Without a negative swab, the horse cannot ship to Florida.
The high-profile story of Gun Runner is raising interesting discussions about how horsemen deal with outbreaks, quarantine and testing for the contagious disease EHV-1. We first reported on the outbreak of EHV-1 at Fair Grounds race track of Louisiana in early January, when multiple barns were placed under quarantine and the entire facility was under a shipping ban.
The good news: the facility-wide quarantine has been lifted as of January 21 thanks to no further reports of EHV-1 symptoms or diagnoses. One horse who suffered from neurological symptoms and was properly isolated and treated is recovering. Individual barn quarantines are still in effect, but overall the outbreak is believed to have been contained at Fair Grounds. Interested readers can track the entire outbreak as reported by the Louisiana Department of Agriculture & Forestry.
Gun Runner, a Grade I winner and hopeful for the Pegasus World Cup to be held this Saturday, January 28 at Florida’s Gulfstream Park, has been stabled at Fair Grounds under trainer Steve Asmussen. Though Gun Runner resides in Asmussen’s main barn, which has not reported a single positive test for EHV-1 throughout the entire quarantine period, the shipping ban rightfully and correctly prevented travel and the horse was “grounded” at Fair Grounds. Though still able to train, the horse was unable to ship. Fans and connections of the horse kept their fingers crossed that the quarantine would be lifted in time for Gun Runner to ship — and for a few days, it looked like it would all be possible.
The horse’s owners Winchell Thoroughbreds and Three Chimneys Farm announced last week that they had struck a deal with Mick Ruis, the owner of one of the Pegasus World Cup racing slots — Ruis originally planned to run his own War Envoy for a chance at a piece of the $12 million purse. One important factor of this new deal was the quarantine being lifted in time, allowing the horse to travel.
Florida officials stated that the horse would be allowed to ship to Gulfstream as long as he returned negative tests for EHV-1 via blood testing and a nasal swab. According to co-owner Ron Winchell, the blood test has returned negative, but based on advice from his private veterinarian that the nasal swab test has a 15% chance of a false positive, he is refusing that test. Without a negative nasal swab, Florida and Gulfstream Park officials are standing firm: no negative test, no Gun Runner. Unless the owners change their minds by today’s draw (to be broadcast live at 4:30 PM today) the horse will not be running.
The Stronach Group, which operates Gulfstream as well as many other tracks and was the brainchild behind the Pegasus World Cup, sent its medical director Dr. Robert O’Neill to Fair Grounds to assist with the quarantine and paperwork surrounding Gun Runner. Reportedly, Dr. O’Neill was not confident enough in the quarantine protocols employed at Fair Grounds to be confident in anything less than negative tests.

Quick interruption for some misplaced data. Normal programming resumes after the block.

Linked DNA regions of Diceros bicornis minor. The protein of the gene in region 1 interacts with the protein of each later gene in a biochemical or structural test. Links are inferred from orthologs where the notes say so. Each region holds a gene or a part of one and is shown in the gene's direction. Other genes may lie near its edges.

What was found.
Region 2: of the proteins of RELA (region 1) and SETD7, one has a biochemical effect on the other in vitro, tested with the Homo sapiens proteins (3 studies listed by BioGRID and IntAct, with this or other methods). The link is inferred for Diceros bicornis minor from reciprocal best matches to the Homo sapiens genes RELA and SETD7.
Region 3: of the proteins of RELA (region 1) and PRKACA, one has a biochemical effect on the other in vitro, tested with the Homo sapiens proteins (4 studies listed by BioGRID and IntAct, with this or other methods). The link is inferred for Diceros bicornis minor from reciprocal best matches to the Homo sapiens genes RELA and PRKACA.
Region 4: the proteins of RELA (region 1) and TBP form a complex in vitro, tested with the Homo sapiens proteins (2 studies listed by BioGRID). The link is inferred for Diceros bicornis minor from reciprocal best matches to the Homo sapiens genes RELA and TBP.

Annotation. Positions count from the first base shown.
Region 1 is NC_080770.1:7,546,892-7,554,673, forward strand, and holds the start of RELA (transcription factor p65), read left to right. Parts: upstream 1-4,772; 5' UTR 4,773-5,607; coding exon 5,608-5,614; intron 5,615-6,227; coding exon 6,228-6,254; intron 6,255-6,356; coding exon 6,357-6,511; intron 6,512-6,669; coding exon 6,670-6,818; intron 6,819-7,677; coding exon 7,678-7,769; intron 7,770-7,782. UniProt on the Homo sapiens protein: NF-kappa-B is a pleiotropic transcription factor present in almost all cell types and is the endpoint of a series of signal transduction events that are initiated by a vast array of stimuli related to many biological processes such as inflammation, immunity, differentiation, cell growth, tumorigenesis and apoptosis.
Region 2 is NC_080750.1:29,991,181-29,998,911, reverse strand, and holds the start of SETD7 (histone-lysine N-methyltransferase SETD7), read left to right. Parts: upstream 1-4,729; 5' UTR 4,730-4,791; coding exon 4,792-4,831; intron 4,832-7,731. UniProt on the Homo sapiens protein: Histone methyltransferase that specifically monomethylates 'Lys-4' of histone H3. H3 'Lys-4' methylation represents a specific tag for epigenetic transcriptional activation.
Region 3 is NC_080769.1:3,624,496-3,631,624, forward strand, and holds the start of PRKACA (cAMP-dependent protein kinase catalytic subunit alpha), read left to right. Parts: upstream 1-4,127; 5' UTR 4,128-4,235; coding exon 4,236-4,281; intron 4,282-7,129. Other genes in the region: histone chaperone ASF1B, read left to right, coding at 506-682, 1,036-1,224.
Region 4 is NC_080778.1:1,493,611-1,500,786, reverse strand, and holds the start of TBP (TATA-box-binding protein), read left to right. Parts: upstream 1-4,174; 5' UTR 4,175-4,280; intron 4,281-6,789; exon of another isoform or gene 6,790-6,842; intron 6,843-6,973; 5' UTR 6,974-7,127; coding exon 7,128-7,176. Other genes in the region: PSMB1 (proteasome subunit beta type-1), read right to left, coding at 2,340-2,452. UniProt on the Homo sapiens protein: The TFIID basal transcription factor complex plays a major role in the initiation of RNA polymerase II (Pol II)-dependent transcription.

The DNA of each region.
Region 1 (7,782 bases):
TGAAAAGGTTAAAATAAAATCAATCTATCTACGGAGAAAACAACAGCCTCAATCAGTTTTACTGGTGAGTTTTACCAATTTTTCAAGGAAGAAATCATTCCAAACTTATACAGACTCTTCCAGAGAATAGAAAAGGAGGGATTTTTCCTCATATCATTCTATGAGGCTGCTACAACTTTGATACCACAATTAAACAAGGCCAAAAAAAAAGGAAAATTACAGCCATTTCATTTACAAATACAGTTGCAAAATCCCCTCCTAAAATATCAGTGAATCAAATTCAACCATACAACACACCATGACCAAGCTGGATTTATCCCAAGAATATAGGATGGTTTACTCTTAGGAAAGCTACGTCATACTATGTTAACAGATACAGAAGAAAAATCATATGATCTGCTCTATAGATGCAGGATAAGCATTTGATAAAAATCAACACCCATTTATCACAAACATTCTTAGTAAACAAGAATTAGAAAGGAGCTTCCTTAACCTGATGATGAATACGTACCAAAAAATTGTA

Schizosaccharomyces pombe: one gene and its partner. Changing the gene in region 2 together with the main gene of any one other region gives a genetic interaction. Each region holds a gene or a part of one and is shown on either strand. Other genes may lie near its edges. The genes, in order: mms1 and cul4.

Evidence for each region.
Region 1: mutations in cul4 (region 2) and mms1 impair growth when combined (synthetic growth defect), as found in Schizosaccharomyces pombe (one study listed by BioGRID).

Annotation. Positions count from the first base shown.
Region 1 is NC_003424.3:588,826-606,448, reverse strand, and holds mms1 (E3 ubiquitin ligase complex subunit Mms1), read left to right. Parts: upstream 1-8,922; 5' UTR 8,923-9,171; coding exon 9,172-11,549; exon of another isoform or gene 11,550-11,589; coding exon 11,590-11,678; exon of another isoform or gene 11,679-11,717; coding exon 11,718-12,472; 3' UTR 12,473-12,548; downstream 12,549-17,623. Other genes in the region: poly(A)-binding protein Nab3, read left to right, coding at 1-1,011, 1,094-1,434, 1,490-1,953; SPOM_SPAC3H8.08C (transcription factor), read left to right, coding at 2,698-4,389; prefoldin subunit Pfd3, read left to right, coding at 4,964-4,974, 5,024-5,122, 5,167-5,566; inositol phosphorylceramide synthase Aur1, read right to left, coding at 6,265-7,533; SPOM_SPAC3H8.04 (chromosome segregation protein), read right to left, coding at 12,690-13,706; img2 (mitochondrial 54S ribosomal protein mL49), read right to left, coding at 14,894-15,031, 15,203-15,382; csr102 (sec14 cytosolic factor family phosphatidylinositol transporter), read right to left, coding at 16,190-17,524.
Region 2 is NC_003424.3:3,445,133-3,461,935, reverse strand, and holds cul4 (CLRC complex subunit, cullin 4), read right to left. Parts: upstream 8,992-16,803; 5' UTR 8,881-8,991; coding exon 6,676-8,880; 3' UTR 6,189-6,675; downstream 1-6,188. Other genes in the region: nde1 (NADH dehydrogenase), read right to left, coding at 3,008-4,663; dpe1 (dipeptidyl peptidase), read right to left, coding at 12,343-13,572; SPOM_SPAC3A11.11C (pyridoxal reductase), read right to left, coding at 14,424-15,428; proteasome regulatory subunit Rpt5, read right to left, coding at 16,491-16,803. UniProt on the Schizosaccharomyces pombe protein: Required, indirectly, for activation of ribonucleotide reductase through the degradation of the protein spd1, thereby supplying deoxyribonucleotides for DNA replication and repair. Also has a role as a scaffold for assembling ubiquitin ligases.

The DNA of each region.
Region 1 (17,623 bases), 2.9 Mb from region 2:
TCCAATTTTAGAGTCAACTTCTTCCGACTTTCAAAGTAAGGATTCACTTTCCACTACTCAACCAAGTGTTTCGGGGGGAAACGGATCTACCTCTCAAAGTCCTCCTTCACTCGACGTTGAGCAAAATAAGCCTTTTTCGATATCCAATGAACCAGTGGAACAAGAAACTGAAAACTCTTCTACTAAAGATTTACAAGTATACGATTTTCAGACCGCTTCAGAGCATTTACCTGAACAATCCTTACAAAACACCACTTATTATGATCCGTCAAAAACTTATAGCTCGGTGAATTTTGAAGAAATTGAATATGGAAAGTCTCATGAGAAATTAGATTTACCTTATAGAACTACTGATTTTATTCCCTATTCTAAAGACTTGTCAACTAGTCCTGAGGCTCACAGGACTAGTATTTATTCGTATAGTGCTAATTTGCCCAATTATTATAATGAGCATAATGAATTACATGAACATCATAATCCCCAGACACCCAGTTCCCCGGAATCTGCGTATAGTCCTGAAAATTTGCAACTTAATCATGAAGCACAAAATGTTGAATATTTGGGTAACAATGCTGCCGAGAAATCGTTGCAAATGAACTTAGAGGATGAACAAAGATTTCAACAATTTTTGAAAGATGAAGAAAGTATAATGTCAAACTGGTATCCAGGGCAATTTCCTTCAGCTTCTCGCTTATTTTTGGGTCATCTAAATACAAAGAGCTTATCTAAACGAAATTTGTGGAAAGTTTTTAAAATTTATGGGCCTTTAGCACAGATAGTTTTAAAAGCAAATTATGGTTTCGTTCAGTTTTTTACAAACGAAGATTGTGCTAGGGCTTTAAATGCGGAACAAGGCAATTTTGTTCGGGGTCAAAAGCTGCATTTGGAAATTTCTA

While we could not find research to confirm that the 15% false positive statement is accurate, we did find literature from UC Davis Veterinary Medicine stating that “even given the sophistication of our current molecular testing capabilities, the interpretation of PCR viral detection for EHV-1 should be done only in the context of the presenting clinical signs for disease in the horse being tested […] There is simply not sufficient information yet acquired to justify or recommend control measures or quarantine procedures for horses testing positive for EHV-1 in the absence of clinical signs of disease.” You can read the full report on EHV-1 testing here.
Further complicating the decision is the current quarantine stabling setup at Fair Grounds — in the event that Gun Runner did test positive for EHV-1 via a nasal swab, quarantine horses are stabled in a tent barn on concrete. Gun Runner’s connections were unwilling to potentially place their horse on concrete for 30 days for the sake of entering a horse race, thinking instead of his future career and complications that could arise from such a situation.
It’s the opinion of the author that both parties are in the right in this situation — Gulfstream and Florida officials have the right to require negative tests to protect the horses already at the facility and prevent further spread of the disease, and Gun Runner’s connections appear to have made a decision in the horse’s best interest for the future. While an entry by this horse into the Pegasus would have been another exciting factor in the race, it’s not worth the risk on either side.
Mick Ruis will likely run his own War Envoy. In additional Pegasus World Cup news, Reddam Racing is likely selecting Semper Fortis over Ralis, as the former has been working more impressively in recent training.